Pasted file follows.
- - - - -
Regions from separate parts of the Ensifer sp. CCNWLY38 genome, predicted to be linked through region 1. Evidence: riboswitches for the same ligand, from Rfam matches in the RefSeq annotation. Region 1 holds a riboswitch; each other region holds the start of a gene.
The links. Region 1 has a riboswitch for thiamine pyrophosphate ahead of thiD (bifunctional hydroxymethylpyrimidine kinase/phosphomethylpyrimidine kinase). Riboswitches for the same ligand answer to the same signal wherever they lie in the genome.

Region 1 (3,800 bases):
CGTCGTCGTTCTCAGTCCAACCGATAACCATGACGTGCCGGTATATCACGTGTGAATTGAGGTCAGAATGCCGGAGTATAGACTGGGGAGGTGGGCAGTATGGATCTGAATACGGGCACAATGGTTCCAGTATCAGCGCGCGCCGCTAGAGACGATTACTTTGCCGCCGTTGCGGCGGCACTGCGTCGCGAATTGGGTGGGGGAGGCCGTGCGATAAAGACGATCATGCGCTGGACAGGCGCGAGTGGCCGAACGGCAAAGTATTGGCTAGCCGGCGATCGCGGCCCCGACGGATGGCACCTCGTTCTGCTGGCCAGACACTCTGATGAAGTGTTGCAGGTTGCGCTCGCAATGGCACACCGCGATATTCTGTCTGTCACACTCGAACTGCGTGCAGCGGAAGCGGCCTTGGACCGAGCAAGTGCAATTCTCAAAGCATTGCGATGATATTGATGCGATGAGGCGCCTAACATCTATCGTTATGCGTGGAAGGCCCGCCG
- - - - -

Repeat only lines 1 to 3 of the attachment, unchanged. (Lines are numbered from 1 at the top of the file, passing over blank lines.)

Regions from separate parts of the Ensifer sp. CCNWLY38 genome, predicted to be linked through region 1. Evidence: riboswitches for the same ligand, from Rfam matches in the RefSeq annotation. Region 1 holds a riboswitch; each other region holds the start of a gene.
The links. Region 1 has a riboswitch for thiamine pyrophosphate ahead of thiD (bifunctional hydroxymethylpyrimidine kinase/phosphomethylpyrimidine kinase). Riboswitches for the same ligand answer to the same signal wherever they lie in the genome.

Region 1 (3,800 bases):